During the past Sundays, Jesus revealed his desire to enter into a personal and intimate relationship with each of us. He expressed this by using images, like the good shepherd, who willingly lays down his life for his sheep, and the vine which liberally shares its life to the branches so they may live and bear much fruit. Today, he offers yet another image, more relatable and truly special, that of a friend.
A sheep is bought or born into a flock, and a branch sprouts from the vine. But a friend is personally picked; he is chosen. “It was not you who chose me, but I who chose you.” What privilege, what magnanimity!
But can we truly enter into friendship with God? Aristotle tells us that friendship is between two individuals who have something in common. It is possible only among equals. But there is nothing common between us and God, nor can we ever stand before him as an equal. Between God and us, there is only an infinite abyss.
To make us his friends, Jesus made himself our equal. He divested himself of his divinity and became man like us. (Phil 2: 6) Then, he shared his divine life with us (the vine and the branches), so “that we might become God”. (St. Athanasius) This is poignantly expressed at Mass in the silent prayer of the priest, as he pours water into the chalice containing wine. “By this mystery of water and wine, may we come to share in the divinity of Christ who humbled himself to share in our humanity.” What an ineffable exchange! Such divine madness.
“I have called you friends because I have made known to you everything I heard from my Father.” In Jesus, God reveals himself totally to us. We may never know or understand God fully (like the Trinity) for he is mystery. No matter. He reveals himself to us all the same because between friends there are no secrets.
“With a friend, we can speak and share our deepest secrets. With Jesus too, we can always have a conversation. Prayer is both a challenge and an adventure.” (Christus Vivit, 155) Let prayer sustain our friendship with Jesus. It is in prayer where we reveal our secrets to God and learn the secrets of God.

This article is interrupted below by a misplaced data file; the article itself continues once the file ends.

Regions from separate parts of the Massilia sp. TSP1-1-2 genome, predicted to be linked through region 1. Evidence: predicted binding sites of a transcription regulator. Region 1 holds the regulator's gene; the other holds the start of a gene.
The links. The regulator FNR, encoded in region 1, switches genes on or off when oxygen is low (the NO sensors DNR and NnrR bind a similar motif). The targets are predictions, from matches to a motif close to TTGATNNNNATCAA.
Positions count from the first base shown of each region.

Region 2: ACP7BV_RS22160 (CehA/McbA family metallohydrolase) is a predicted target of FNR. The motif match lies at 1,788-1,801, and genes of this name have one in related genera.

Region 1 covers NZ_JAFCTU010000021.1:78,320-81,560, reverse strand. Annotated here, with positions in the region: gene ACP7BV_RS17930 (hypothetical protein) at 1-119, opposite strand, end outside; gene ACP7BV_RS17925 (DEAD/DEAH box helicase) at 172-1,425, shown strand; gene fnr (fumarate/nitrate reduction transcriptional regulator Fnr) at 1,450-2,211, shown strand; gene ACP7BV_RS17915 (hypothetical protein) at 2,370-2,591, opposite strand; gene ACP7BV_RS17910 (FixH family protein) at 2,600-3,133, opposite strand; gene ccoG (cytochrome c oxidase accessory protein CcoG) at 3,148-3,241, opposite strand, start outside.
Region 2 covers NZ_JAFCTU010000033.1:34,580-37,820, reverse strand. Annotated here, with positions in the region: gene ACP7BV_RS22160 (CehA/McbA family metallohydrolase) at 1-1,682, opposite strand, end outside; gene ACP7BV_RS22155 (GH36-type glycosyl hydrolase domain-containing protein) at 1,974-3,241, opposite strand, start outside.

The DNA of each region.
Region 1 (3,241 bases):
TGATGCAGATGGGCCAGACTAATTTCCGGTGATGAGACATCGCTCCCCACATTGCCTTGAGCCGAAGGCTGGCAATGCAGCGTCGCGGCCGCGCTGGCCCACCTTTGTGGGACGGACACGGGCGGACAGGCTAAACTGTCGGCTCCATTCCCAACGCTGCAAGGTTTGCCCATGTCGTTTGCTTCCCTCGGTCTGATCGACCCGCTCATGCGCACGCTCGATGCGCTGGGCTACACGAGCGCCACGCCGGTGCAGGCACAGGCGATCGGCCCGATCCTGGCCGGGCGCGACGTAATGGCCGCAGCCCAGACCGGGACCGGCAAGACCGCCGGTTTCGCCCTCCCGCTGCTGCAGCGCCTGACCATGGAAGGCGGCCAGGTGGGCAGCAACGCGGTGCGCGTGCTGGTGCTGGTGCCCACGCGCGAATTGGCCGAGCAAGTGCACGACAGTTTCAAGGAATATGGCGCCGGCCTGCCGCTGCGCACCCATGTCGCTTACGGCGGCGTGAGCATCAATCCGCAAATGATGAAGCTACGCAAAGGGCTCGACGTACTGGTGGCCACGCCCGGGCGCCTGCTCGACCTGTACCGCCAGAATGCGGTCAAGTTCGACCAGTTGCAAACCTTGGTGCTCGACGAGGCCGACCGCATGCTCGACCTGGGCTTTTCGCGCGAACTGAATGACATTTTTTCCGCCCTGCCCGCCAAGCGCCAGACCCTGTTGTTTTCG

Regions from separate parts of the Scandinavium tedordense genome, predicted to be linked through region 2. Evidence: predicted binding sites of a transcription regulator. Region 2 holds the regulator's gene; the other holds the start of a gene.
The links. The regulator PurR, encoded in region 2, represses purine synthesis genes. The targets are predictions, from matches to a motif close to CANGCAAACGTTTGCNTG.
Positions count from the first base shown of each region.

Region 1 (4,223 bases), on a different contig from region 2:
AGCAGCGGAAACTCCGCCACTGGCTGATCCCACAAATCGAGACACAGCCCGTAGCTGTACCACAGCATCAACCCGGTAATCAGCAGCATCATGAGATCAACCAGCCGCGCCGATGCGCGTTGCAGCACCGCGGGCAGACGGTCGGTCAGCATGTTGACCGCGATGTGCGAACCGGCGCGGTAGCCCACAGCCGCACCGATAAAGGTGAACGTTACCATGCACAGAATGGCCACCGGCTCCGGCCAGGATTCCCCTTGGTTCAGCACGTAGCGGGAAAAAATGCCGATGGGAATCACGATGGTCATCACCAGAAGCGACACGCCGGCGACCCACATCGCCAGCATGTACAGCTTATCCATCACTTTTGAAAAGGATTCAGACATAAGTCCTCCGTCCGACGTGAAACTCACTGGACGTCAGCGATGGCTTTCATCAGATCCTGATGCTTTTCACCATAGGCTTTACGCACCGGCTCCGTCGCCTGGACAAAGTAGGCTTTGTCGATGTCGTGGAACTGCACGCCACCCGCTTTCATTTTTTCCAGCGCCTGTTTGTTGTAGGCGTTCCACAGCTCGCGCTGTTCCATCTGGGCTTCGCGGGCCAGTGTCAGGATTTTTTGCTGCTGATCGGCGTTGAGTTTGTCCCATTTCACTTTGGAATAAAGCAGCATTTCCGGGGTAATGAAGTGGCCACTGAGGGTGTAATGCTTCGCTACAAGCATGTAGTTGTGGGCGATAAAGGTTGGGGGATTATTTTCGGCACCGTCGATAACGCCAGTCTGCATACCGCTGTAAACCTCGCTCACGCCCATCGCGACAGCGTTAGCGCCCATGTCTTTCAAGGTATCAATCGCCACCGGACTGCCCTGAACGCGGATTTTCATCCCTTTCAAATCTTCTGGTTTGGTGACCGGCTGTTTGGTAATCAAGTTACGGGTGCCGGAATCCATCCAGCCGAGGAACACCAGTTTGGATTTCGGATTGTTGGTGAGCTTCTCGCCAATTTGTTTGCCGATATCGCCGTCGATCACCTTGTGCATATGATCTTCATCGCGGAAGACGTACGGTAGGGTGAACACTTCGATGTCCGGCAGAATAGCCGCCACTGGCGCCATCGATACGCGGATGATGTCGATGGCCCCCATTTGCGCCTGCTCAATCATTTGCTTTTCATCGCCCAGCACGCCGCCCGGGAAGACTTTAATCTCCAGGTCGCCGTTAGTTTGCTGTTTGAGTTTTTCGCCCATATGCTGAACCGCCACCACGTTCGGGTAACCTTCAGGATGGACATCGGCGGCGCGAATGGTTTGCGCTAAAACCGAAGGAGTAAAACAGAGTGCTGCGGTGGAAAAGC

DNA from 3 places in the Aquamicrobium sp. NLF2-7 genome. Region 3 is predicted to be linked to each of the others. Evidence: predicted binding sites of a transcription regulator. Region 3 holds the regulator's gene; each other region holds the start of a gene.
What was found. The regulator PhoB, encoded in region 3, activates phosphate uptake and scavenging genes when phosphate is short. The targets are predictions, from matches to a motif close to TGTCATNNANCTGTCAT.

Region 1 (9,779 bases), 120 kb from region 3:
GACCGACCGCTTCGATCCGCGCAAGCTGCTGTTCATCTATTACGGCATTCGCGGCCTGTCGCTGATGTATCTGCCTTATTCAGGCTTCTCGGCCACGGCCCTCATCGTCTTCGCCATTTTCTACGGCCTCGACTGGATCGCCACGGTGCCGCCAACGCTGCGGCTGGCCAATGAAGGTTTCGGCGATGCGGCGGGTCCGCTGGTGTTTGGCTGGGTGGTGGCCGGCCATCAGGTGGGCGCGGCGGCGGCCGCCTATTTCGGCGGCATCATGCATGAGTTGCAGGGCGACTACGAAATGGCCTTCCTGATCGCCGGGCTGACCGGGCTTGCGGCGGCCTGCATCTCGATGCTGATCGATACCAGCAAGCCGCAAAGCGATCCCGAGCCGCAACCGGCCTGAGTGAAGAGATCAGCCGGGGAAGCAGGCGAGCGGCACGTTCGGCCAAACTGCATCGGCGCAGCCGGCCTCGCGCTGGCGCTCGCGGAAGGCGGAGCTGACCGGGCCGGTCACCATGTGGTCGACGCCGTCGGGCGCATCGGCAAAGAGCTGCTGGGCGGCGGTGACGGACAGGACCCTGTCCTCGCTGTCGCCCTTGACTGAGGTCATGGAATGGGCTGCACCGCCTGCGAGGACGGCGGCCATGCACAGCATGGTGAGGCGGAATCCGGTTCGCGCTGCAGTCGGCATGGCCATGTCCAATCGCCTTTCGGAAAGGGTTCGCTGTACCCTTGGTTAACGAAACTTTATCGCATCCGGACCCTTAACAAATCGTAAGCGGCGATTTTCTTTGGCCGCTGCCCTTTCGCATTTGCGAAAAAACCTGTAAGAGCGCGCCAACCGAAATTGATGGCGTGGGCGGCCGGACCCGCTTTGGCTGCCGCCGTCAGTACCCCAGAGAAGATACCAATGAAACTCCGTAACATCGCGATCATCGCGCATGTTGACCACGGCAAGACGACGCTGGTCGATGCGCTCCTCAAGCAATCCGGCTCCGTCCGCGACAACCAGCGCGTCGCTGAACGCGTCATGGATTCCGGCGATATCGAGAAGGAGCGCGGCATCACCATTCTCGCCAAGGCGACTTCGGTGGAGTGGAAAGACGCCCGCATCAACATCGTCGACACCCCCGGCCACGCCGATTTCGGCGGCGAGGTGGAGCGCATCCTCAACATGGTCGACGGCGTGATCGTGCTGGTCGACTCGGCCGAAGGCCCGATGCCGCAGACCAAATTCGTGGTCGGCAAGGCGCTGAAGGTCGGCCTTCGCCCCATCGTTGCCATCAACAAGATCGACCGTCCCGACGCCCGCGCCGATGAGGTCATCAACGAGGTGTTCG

“You are my friends, if you do what I command you… This is my commandment: love one another as I have loved you. No one has greater love than this, to lay down one’s life for one’s friends.” The ultimate test of our friendship with Jesus is in loving our brothers and sisters as he loves them – to the point of laying down our life for them. Can we really do that?
Humanly speaking, we can’t. But if we heed Jesus’ words to “remain in him,” we can. The sap that flows from the vine to the branches is nothing else than God’s own life and love flowing in us. St. Paul tells us that “God’s love has been poured into our hearts through the Holy Spirit who has been given to us.” (Rm 5:5) Through the Spirit then we can love God with his own love and our neighbor with Christ’s love for us, which enables us to make even the supreme act of sacrifice for others.
Perhaps, we may never have the chance and privilege to lay down our life for our brethren, like the martyrs, but there are certainly many occasions in ordinary life when we asked to love beyond our human capacity, like forgiving. Alexander Pope rightly says, “To err is human, to forgive divine.”
In a concelebrated Mass I once participated in the garden of Gethsemane, our homilist pointed out that we were more or less on the spot where Jesus was arrested by the soldiers. It was also there where Jesus asked Judas, “Friend, are you betraying the Son of man with a kiss?” This was not a sarcastic question meant to induce guilt, our homilist commented, but a sincere affirmation from Jesus, that despite his betrayal, Judas remained his friend. Note that the Eucharist, the greatest act of love, is celebrated in the context of betrayal. “On the night he was betrayed, he took bread…”
“Friends are friends forever, when the Lord’s the Lord of them.” (Michael W. Smith) Indeed, when our friendship is founded on Jesus and his love, it perdures even beyond betrayal and death itself.